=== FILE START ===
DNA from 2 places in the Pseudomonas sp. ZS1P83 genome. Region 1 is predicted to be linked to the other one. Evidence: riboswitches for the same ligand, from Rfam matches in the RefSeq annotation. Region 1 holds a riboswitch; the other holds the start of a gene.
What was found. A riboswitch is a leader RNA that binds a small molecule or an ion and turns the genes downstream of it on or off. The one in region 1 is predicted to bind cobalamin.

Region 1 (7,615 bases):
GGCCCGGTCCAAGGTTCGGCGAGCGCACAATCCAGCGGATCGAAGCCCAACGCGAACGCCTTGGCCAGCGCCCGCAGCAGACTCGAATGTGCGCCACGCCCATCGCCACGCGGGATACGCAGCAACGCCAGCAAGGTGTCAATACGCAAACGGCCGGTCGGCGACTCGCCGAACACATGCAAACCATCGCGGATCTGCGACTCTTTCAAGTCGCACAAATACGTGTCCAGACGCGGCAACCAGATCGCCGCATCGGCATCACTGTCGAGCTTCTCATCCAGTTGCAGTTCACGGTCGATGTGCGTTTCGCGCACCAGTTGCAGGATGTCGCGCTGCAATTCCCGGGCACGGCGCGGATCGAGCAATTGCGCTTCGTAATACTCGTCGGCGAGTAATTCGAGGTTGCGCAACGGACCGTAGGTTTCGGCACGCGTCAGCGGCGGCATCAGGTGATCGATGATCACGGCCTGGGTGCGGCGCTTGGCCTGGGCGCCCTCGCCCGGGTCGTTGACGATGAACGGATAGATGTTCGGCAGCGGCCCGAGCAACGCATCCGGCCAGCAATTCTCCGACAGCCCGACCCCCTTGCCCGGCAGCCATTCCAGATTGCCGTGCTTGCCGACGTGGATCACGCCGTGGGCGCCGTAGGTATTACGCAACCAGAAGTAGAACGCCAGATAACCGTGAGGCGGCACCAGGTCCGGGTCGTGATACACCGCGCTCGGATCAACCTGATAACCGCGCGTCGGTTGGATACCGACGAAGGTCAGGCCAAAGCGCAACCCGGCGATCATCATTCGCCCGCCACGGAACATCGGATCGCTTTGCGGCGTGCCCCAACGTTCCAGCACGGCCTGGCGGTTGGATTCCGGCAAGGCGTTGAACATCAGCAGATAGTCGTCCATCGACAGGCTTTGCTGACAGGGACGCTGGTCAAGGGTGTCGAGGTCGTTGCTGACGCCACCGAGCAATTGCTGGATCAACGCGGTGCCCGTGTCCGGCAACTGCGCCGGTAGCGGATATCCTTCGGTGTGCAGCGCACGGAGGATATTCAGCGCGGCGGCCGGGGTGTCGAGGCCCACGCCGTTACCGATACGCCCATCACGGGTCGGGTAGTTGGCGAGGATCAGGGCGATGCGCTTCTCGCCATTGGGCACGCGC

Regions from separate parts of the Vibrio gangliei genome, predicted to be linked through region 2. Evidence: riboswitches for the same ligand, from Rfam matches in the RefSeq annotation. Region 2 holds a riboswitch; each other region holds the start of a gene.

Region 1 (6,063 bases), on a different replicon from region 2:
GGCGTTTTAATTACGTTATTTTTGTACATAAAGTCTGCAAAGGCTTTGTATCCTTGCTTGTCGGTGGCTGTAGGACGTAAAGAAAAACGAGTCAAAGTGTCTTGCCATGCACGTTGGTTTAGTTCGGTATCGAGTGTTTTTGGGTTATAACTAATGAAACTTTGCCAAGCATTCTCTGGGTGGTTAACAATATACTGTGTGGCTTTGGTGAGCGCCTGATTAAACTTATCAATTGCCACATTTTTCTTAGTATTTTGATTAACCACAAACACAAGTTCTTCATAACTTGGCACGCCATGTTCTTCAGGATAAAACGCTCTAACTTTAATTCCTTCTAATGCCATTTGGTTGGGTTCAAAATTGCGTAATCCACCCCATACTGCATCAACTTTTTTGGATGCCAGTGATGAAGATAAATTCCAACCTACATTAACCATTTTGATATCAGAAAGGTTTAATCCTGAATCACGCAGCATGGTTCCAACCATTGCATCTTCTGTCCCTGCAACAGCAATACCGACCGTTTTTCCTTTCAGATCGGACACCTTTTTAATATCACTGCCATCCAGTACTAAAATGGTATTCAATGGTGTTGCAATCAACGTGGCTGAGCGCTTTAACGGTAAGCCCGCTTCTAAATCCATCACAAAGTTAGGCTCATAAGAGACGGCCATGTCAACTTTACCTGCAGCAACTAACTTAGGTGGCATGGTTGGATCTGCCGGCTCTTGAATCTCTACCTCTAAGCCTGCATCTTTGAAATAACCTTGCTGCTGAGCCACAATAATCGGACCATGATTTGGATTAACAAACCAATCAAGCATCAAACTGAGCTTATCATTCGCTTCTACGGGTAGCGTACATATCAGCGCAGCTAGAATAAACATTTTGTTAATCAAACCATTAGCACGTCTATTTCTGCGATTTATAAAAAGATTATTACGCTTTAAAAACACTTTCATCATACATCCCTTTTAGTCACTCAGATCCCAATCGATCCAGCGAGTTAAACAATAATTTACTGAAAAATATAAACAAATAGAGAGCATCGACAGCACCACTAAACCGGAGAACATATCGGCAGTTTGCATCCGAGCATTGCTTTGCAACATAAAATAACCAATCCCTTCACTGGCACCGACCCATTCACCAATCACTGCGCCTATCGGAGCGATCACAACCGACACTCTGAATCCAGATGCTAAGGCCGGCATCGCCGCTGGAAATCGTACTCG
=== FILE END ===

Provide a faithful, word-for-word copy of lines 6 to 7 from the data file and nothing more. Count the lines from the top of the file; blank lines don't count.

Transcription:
Region 1 (6,063 bases), on a different replicon from region 2:
GGCGTTTTAATTACGTTATTTTTGTACATAAAGTCTGCAAAGGCTTTGTATCCTTGCTTGTCGGTGGCTGTAGGACGTAAAGAAAAACGAGTCAAAGTGTCTTGCCATGCACGTTGGTTTAGTTCGGTATCGAGTGTTTTTGGGTTATAACTAATGAAACTTTGCCAAGCATTCTCTGGGTGGTTAACAATATACTGTGTGGCTTTGGTGAGCGCCTGATTAAACTTATCAATTGCCACATTTTTCTTAGTATTTTGATTAACCACAAACACAAGTTCTTCATAACTTGGCACGCCATGTTCTTCAGGATAAAACGCTCTAACTTTAATTCCTTCTAATGCCATTTGGTTGGGTTCAAAATTGCGTAATCCACCCCATACTGCATCAACTTTTTTGGATGCCAGTGATGAAGATAAATTCCAACCTACATTAACCATTTTGATATCAGAAAGGTTTAATCCTGAATCACGCAGCATGGTTCCAACCATTGCATCTTCTGTCCCTGCAACAGCAATACCGACCGTTTTTCCTTTCAGATCGGACACCTTTTTAATATCACTGCCATCCAGTACTAAAATGGTATTCAATGGTGTTGCAATCAACGTGGCTGAGCGCTTTAACGGTAAGCCCGCTTCTAAATCCATCACAAAGTTAGGCTCATAAGAGACGGCCATGTCAACTTTACCTGCAGCAACTAACTTAGGTGGCATGGTTGGATCTGCCGGCTCTTGAATCTCTACCTCTAAGCCTGCATCTTTGAAATAACCTTGCTGCTGAGCCACAATAATCGGACCATGATTTGGATTAACAAACCAATCAAGCATCAAACTGAGCTTATCATTCGCTTCTACGGGTAGCGTACATATCAGCGCAGCTAGAATAAACATTTTGTTAATCAAACCATTAGCACGTCTATTTCTGCGATTTATAAAAAGATTATTACGCTTTAAAAACACTTTCATCATACATCCCTTTTAGTCACTCAGATCCCAATCGATCCAGCGAGTTAAACAATAATTTACTGAAAAATATAAACAAATAGAGAGCATCGACAGCACCACTAAACCGGAGAACATATCGGCAGTTTGCATCCGAGCATTGCTTTGCAACATAAAATAACCAATCCCTTCACTGGCACCGACCCATTCACCAATCACTGCGCCTATCGGAGCGATCACAACCGACACTCTGAATCCAGATGCTAAGGCCGGCATCGCCGCTGGAAATCGTACTCG